WASHINGTON (Reuters) - Universal Music Group brought out big-name allies as it made its case on Thursday before U.S. lawmakers for its much-criticized deal to buy a chunk of rival EMI.
Irving Azoff, the executive chairman of Live Nation Entertainment, which faced its own regulatory rough ride in its controversial merger with Ticketmaster in 2010, told a congressional hearing that increased competition in digital music will make the mega-music merger less worrisome.
“With services like iTunes, CD Baby, Top Spin, Reverb Nation, Pro Tools, Facebook, Spotify - you name it - artists can do everything themselves on their own very professionally,” he told the Senate Judiciary Committee’s antitrust subcommittee.
Live Nation and Universal have a partnership to promote musicians and ticket sales.
Universal, owned by Paris-based Vivendi SA, also used its in-house star power to woo lawmakers, getting multiple artists including Mary J. Blige and Peter Frampton to write letters urging support for the transaction.
Lawmakers do not have any formal bearing on the Federal Trade Commission’s review of the deal, but they do have the ability to shape public opinion.
Universal, with stars like U2 and Rihanna on its roster, said in November that it would buy EMI’s recorded music catalog from Citigroup for $1.9 billion. Sony Corp is buying the other portion, EMI Music Publishing.
The companies have argued that they are weakened giants worn down by the forces of big retailers and piracy which have pressured the price of CDs and digital downloads. Industry revenue fell from about $13 billion in 2002 to $6.5 billion last year.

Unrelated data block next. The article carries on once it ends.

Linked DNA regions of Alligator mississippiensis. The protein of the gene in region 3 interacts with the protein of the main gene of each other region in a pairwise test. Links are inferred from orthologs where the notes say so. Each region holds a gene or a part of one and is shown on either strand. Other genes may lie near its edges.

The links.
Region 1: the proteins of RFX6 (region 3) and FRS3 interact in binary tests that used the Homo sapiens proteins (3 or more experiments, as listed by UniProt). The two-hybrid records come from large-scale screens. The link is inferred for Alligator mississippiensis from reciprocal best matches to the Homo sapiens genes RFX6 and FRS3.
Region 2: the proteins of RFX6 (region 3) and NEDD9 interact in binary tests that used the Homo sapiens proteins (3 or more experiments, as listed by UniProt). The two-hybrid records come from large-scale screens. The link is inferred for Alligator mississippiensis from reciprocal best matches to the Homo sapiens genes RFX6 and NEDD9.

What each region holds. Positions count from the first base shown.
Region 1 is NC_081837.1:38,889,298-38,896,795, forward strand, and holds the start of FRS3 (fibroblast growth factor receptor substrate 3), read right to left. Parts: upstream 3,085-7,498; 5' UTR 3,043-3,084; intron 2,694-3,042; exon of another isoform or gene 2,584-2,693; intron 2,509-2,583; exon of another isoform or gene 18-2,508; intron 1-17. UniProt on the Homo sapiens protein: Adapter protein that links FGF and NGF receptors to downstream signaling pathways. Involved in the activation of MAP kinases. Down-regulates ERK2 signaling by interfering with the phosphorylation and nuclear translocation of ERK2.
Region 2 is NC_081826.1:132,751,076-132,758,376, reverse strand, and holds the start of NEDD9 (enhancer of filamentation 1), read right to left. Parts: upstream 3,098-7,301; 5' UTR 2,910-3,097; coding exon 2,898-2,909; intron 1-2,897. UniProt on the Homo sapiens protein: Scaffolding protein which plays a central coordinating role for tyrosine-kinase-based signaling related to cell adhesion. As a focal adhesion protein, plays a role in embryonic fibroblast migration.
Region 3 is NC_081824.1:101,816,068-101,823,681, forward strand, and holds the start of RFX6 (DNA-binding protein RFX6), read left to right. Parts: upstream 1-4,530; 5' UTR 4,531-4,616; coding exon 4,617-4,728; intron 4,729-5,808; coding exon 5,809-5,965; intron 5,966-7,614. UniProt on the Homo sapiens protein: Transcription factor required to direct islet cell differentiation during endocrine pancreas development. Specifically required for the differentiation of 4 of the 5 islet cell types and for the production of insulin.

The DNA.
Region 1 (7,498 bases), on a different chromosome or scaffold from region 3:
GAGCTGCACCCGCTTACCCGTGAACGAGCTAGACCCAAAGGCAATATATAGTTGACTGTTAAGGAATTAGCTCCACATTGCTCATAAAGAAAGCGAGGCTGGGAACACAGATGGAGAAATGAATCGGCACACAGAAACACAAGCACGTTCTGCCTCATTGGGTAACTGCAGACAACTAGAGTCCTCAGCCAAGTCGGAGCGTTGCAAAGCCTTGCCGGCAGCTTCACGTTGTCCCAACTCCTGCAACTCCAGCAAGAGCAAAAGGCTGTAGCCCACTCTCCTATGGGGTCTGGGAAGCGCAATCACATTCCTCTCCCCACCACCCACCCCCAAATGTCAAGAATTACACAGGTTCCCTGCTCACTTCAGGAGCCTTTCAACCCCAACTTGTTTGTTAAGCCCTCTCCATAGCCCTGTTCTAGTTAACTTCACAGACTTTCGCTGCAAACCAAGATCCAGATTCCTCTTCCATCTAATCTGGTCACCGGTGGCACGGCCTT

Critics have argued the Universal merger would create a music behemoth capable of controlling the future of digital media by withholding content from digital music startups.
Universal Music Group Chairman and Chief Executive Lucian Grainge fielded a series of questions from Sen. Al Franken and others about Universal’s seeming reluctance to license its massive catalog to digital services - or doing so only if it receives an ownership stake in the startup.
Grainge noted that the company had made more than 100 digital deals, saying it would be “insane” not to license music in as many places as possible.
“It is just not feasible that we would do anything else. We have a duty to the people we sign. We have to sell,” he said. “Digital is our future.”
Universal is the biggest music company at 30 percent of the U.S. market, Sony is second at about 29 percent, Warner third at 19 percent and EMI at 10 percent, according to 2011 data from Nielsen SoundScan.
Warner Music Group director Edgar Bronfman, who had wanted to buy the EMI unit before the Universal deal was struck, argued that record companies, and the marketing prowess they possess, were still key to musicians’ success and that Universal has overstated the poor health of the music business.
He acknowledged that the business was smaller than in 2002, but noted that sales of digital singles were growing and music subscription services were also rising.
The American Antitrust Institute, in a letter to the subcommittee, said removing EMI from the picture would reduce the number of companies in the industry to three from four, making it highly concentrated.
This could well slow innovation and leave the market vulnerable to price manipulation, the group said.
“If there is a likelihood that Sony and Warner would perceive they are unlikely to take market share from Universal/EMI, the three firms are more likely to consciously act in parallel in making pricing and other strategic decisions, such as which platforms should receive music licenses and on what terms,” the group said.
Reporting by Diane Bartz; Editing by Tim Dobbyn and Matthew Lewis